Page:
Wal-Mart previews ‘rustic’ plans

National retailer stays committed to proposed new superstore west of Hood River

Wal-Mart officials dispelled rumors late last week that the national retailer was giving up plans to build a Super Center — or moving out of Hood River altogether.

After several months of silence from the company, local speculation has mounted that Wal-Mart was either dropping plans to build a new 185,000 square foot store or that the existing 72,000-square foot operation would relocate to The Dalles.

But Pete Kanelos, Wal-Mart community affairs manager, said on Friday that the first site plan review tentatively scheduled for January was put off by a few more months so that contested details could be addressed. That action followed September’s recommendation by Hood River County Planning Director Mike Benedict that the building application be denied because it failed to meet six key criteria.

“We have a store in Hood River and we are fully committed to staying here and working things out so we’re able to open the new site,” Kanelos said.

Last week, Wal-Mart architectural consultants met with county planners to provide an update on design modifications that now include a more rustic look for the exterior of the proposed new store. Kanelos said wood posts could be placed outside all entrances and the color scheme adjusted to earth tones, such as beige and a reddish brown, that would help the structure at the junction of Frankton and Country Club roads blend in with the environment. In addition, Wal-Mart is proposing to draw the north-facing loading docks closer to the building walls so they are less visible to passing freeway motorists.

Kanelos said Wal-Mart engineers are also redrafting schematics for a new intersection at Country Club Road and West Cascade Avenue to meet standards set by the Oregon Department of Transportation. In October a state advisory panel vetoed the original plans to move the existing intersection about 300 feet to the east. The state expressed “grave concerns” about the safety of that idea because of the potential for traffic backup since the stoplight would be located too near the Exit 62 freeway off-ramp. Because Cascade Avenue is part of the Historic Columbia River Highway, ODOT also registered concerns because the reconstruction was inconsistent with the city’s transportation plan and design changes would fail to preserve the roadway’s character.

At that time, the transportation agency said it was open to a discussion about relocating Country Club onto a public right of way from an old subdivision plat that runs along the current Stonehedge Gardens Restaurant driveway. That site would put the traffic light between 400-500 feet farther east than the old proposal and dovetail with city plans to eventually construct a street at that location which linked with Fairview Drive.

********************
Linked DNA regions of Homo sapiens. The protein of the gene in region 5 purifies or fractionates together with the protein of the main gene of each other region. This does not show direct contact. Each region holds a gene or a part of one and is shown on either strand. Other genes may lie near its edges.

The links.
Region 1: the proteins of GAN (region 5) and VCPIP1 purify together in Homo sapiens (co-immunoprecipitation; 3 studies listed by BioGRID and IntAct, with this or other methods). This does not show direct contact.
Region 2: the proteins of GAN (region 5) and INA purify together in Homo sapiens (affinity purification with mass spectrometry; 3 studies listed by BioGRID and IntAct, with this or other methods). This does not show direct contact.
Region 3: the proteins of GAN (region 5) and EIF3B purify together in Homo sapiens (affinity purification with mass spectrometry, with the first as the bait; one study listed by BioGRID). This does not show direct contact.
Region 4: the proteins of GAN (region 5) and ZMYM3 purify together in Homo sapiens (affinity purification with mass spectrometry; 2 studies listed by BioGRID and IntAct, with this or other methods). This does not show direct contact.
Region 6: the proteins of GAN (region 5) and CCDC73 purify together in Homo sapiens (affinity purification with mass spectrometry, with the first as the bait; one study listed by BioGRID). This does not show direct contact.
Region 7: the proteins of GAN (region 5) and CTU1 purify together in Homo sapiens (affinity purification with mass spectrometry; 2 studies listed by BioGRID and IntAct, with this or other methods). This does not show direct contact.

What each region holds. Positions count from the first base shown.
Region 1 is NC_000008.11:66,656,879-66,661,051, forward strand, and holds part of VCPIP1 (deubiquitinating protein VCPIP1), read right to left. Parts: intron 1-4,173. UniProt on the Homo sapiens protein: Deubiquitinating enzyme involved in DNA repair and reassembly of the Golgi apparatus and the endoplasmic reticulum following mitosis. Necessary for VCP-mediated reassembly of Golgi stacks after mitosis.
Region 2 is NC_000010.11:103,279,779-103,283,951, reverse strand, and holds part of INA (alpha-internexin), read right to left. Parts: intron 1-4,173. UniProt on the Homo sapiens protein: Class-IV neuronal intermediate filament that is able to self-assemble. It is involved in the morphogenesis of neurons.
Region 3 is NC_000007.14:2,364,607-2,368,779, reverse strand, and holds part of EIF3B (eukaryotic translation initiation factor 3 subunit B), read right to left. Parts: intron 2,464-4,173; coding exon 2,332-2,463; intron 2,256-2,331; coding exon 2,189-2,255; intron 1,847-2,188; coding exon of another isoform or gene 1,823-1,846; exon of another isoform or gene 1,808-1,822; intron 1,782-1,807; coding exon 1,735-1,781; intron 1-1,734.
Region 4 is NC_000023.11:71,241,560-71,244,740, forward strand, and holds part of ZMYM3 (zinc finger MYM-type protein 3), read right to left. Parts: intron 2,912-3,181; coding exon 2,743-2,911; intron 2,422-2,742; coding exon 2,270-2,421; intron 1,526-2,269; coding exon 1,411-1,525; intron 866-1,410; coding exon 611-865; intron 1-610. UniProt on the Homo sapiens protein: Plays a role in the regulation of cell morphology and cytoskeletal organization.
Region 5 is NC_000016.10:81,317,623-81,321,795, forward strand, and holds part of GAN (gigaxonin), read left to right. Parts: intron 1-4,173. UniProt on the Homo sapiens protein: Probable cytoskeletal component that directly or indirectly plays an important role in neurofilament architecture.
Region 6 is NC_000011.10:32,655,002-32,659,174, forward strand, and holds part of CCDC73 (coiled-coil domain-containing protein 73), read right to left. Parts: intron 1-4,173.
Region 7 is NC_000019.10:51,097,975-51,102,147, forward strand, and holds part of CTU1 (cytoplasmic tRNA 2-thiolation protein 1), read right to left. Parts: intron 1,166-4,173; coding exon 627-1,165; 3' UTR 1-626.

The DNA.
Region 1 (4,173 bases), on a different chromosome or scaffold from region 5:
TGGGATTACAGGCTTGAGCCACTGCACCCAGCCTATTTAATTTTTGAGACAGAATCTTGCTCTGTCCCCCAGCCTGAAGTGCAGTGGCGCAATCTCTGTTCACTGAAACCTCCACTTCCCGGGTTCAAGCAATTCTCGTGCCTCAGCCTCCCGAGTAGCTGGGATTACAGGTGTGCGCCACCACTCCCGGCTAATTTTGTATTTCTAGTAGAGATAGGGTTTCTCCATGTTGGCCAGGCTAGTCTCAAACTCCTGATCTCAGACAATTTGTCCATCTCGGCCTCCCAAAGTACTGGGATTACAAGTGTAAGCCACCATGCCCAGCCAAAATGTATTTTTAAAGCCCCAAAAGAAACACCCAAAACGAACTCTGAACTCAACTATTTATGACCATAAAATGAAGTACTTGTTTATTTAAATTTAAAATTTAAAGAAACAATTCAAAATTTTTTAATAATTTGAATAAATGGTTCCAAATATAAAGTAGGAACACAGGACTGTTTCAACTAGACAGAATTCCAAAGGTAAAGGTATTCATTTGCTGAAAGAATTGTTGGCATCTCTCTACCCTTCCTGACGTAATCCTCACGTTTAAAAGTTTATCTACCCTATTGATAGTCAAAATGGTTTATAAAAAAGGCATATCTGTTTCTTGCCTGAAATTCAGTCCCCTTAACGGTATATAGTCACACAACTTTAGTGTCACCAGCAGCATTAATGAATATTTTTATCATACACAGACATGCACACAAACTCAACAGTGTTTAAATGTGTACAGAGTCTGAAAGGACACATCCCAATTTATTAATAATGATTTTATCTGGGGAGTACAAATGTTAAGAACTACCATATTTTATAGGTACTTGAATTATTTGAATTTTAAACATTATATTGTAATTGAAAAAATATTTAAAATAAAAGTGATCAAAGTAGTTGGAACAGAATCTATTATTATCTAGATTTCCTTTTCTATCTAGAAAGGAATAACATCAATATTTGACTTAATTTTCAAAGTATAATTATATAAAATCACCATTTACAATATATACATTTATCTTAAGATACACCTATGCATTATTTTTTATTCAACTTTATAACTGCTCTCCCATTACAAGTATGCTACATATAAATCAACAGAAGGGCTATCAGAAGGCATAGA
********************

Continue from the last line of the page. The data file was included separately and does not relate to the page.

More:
ODOT is also asking the retail giant to foot the estimated $1.2 million bill for the stoplight and fund an account for mitigation and maintenance that would offset changes to the historic highway.

Kanelos said Wal-Mart is currently negotiating to purchase additional properties and/or easements to accommodate the new placement of the intersection.

“We are confident an ultimate alignment for Country Club Road will be worked out soon,” he said.

Eric Walker, county senior planner, said Wal-Mart has indicated it will submit finalized plans within the next 10 weeks and the first review hearing before the Hood River County Planning Commission will likely take place between mid-May and early June.

The retailer is seeking to counter last fall’s 80-page staff report that outlined the following problems on the 16-acre property:

* Potential loss of habitat if Phelps Creek is relocated and no longer has mature riparian vegetation along its banks.

* The possibility that placement of 60,000 yards of fill materials could bring flooding problems to neighboring properties.

* Insufficient traffic information to ensure the added travel to and from the store would not create safety problems and vehicle congestion.

* Height, bulk and scale of the visible portions of the new Wal-Mart would dominate the surrounding landscape.

* Failure to meet aesthetic standards by making the north side of the building, facing Country Club Road, look like a main entrance and placing parking spaces to the side and rear of the building.

* Inadequate data to ensure that on-site development would not bring flooding to adjacent lands, particularly those located downstream.

After hearing these concerns, Wal-Mart requested a delay in its site plan review to work toward a resolution that would be agreeable to all parties. At that time, Will Carey, county land-use counsel, said the company was legally allowed that “flexibility” since it was seeking to build on a parcel of commercial ground where a store was already an outright permitted use if it met the proper criteria. He said because of the size and scope of Wal-Mart’s proposed project, the administrative review is much more complicated and takes longer to process, although the county plans to make sure all hearings are well advertised to ensure that local citizens are afforded ample opportunity for comment.

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